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Dream Analysis

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Dream Analysis

As the name suggests, dream analysis is a type of intervention used to uncover the meaning of dreams to determine unconscious memories, conflicts and desires. According to psychodynamic psychologists, these dreams may manifest due to internal conflict. The theory does not propose that these dreams cause dysfunctional behaviour or mental illnesses, but rather, the dreams result from them.

Freud's Dream Analysis

Freud presented the theory of dream analysis after observing his clients with 'unhealthy' behaviour. If this research were proposed nowadays, the usual method would be to compare findings between 'unhealthy' and 'healthy' (control variable) participants. This would help the research to be seen as more scientific.

Freud's theory proposed that dreams present people's desires, drives and thoughts. Society considers these desires unacceptable, so people repress them, and they manifest in dreams. He also proposed that dreams can subconsciously guide behaviour.

People who have violent dreams are more likely to have aggressive tendencies.

Freud proposed that dreams consist of manifest content and latent content.

The manifest content is what and how the individual remembers their dream. It is the literal content and subjects of the dream.

Latent content is the repressed meaning of dreams. This is the actual meaning that the dream may have, based on the symbols created by the manifest content.

He theorised that studying dreams is easier for therapists to understand clients' behaviour. The therapist's role in dream analysis is to uncover the meaning of clients' dreams. The dream analysis therapist's role is to take the manifest content that has been described by the client and help guide them to understand the latent content of the dreams.

According to Freud's dream analysis approach, therapists should refrain from telling clients what dreams mean. Instead, he asked clients to say whatever came to their minds when discussing their dreams. This is still used in dream analysis interventions today and is known as free association.

Free association is when the therapist identifies a theme such as anger in a dream and says random words (in the context of anger and dreams) to which clients need to respond with the first word that comes to their mind.

Dream analysis psychology definition

Dream analysis is an intervention that is used to treat some mental disorders, such as post-traumatic stress disorder (PTSD), or for people who have chronic (frequent) nightmares. The intervention applies psychoanalytic theories to treat dysfunctional behaviour. Dream analysis tries to uncover repressed memories in dreams and may contribute to mental illnesses. The emphasis on repressed memories causing internal conflict is a key principle in the psychoanalytic approach to explaining behaviour.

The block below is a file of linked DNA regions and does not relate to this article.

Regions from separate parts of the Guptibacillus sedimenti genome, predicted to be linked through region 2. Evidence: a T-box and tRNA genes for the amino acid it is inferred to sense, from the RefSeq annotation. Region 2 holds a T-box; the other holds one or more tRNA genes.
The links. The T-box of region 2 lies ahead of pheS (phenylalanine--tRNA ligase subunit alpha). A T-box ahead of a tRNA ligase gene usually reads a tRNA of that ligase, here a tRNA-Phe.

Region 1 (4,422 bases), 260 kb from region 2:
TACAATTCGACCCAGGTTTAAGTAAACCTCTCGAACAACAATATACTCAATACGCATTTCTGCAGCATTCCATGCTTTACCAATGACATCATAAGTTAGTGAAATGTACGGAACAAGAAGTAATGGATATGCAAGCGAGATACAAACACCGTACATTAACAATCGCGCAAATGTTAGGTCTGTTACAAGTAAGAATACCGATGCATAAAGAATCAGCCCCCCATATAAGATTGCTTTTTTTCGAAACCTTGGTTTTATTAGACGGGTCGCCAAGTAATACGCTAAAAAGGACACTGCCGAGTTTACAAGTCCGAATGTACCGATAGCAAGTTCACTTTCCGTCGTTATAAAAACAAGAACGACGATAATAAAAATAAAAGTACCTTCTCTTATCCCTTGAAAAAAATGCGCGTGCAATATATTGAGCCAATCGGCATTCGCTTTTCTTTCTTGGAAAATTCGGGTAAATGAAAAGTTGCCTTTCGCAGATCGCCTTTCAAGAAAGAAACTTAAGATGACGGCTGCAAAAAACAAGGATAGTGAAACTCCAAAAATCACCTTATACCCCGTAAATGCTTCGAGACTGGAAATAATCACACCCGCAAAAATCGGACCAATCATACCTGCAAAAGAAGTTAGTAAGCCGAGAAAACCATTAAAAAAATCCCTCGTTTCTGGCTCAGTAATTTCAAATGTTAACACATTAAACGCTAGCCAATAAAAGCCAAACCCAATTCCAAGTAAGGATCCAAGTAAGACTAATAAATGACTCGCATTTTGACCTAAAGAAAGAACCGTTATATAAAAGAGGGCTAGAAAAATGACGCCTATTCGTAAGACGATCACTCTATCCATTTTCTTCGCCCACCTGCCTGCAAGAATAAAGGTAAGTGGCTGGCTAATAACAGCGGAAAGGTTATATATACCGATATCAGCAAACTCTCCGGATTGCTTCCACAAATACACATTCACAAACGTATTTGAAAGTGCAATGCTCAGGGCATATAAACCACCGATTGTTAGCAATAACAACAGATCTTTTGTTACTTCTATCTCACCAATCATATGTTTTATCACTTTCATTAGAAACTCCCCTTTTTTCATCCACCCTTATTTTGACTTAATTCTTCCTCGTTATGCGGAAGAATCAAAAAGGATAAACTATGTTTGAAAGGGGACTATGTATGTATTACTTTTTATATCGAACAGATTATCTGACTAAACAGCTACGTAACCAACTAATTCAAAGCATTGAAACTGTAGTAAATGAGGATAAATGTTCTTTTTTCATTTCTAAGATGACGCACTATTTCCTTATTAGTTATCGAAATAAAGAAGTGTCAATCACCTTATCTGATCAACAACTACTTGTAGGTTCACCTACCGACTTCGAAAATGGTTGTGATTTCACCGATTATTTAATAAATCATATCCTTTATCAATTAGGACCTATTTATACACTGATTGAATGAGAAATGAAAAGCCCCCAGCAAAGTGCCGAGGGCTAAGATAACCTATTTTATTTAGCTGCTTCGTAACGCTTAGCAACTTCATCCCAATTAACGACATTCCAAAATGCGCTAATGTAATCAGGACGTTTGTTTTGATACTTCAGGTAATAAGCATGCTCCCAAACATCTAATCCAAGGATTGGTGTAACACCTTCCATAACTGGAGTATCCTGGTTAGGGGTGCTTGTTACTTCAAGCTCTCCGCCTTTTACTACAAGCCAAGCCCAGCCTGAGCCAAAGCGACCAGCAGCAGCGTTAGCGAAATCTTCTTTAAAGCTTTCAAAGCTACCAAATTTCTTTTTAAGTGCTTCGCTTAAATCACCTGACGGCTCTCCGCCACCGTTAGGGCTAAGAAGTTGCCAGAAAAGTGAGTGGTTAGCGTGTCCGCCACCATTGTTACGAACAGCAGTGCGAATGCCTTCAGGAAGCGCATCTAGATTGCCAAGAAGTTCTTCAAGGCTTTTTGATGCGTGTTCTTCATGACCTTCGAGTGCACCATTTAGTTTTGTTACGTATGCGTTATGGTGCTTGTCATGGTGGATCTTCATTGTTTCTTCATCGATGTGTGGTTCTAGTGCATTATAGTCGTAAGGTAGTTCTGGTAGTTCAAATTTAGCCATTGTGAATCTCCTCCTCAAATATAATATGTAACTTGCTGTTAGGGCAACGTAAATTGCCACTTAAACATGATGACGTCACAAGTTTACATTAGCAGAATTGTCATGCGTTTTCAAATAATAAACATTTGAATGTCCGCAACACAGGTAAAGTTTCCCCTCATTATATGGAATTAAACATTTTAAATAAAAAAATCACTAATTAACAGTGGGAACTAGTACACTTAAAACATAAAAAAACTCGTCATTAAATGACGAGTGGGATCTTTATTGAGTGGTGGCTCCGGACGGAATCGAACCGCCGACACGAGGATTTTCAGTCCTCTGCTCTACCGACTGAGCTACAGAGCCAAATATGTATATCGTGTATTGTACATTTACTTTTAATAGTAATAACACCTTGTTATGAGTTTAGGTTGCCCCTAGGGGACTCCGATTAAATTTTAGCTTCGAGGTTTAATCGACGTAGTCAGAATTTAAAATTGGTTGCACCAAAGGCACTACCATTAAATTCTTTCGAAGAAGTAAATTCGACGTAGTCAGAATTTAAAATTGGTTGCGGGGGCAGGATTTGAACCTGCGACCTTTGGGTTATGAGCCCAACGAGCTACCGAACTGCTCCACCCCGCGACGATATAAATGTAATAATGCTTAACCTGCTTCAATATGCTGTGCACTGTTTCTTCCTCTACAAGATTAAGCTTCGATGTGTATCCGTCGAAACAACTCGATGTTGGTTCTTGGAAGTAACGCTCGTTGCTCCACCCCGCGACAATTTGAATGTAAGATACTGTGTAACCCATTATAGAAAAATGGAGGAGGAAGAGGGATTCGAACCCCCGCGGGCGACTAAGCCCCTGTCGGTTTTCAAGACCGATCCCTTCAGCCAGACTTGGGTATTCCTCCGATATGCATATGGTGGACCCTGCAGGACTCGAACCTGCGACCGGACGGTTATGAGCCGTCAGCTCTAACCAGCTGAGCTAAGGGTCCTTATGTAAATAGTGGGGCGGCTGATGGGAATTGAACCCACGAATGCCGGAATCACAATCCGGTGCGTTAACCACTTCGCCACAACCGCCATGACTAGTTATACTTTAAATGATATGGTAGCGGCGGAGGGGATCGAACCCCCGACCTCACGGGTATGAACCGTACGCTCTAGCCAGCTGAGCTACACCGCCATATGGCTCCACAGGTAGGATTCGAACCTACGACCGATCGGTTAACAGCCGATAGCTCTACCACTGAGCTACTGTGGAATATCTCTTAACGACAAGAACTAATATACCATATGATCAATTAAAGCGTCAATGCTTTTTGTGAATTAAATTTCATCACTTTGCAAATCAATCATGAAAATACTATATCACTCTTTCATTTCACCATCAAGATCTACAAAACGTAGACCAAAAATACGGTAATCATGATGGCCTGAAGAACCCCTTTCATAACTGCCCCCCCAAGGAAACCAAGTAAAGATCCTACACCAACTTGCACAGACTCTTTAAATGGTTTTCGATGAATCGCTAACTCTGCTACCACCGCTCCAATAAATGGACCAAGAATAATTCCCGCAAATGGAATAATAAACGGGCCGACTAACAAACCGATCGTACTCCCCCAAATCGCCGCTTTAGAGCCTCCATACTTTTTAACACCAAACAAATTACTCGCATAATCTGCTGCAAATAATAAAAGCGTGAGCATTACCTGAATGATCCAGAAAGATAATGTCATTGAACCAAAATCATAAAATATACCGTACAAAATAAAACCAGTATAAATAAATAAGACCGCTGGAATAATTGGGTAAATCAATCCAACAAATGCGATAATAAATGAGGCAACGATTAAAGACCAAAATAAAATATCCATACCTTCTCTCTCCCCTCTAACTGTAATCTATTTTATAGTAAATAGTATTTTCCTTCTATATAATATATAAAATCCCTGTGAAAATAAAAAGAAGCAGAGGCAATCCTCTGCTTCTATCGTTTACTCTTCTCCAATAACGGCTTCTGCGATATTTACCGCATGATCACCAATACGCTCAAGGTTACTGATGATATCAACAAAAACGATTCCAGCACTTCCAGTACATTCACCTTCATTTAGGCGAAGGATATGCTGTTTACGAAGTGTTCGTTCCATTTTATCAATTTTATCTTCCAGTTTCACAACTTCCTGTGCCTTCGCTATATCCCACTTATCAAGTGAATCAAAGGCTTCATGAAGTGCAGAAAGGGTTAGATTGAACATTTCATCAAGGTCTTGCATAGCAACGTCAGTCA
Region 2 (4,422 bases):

Changes in the dream analysis definition

Freud is the founding father of dream analysis. However, since his time, the theory surrounding dream analysis has evolved. Jung, an important figure in the psychodynamic approach, argued that dreams are caused by thoughts and conflicts that were not expressed when the individual was awake. Their waking internal thoughts, desires and conflicts are expressed whilst dreaming, showing the 'true' state of mind during sleep.

Adler, another important figure in psychodynamic, believed dreams are guided by personality, and they can be interpreted in a way that allows you to regain control of your life whilst you're awake. The dream materialises a conflict for you to deal with it.

Freud was criticised because he over-emphasised sexual desires and libido's role in dreams and he over-emphasised the role of the unconscious.

Dreams that people have may not be solely caused by unconscious motives. An individuals' goals can also manifest in dreams. Dreams and their effect on behaviour and mental health cannot be empirically tested. As these elements are not directly observable and difficult to test scientifically, many psychologists criticise the approach.

The dream analysis definition and intervention has changed since Freud's original thoughts.

Dreams are now thought to have multiple factors that can contribute to them. An emphasis on sexual desires and instincts are no longer over-emphasised. It is thought that dreams can be caused by many unconscious and sometimes conscious desires and conflicts.

Imagination is now also considered to play a role in dreams, but not all dreams result from it. They can be curated by thoughts and emotions - your daydreams.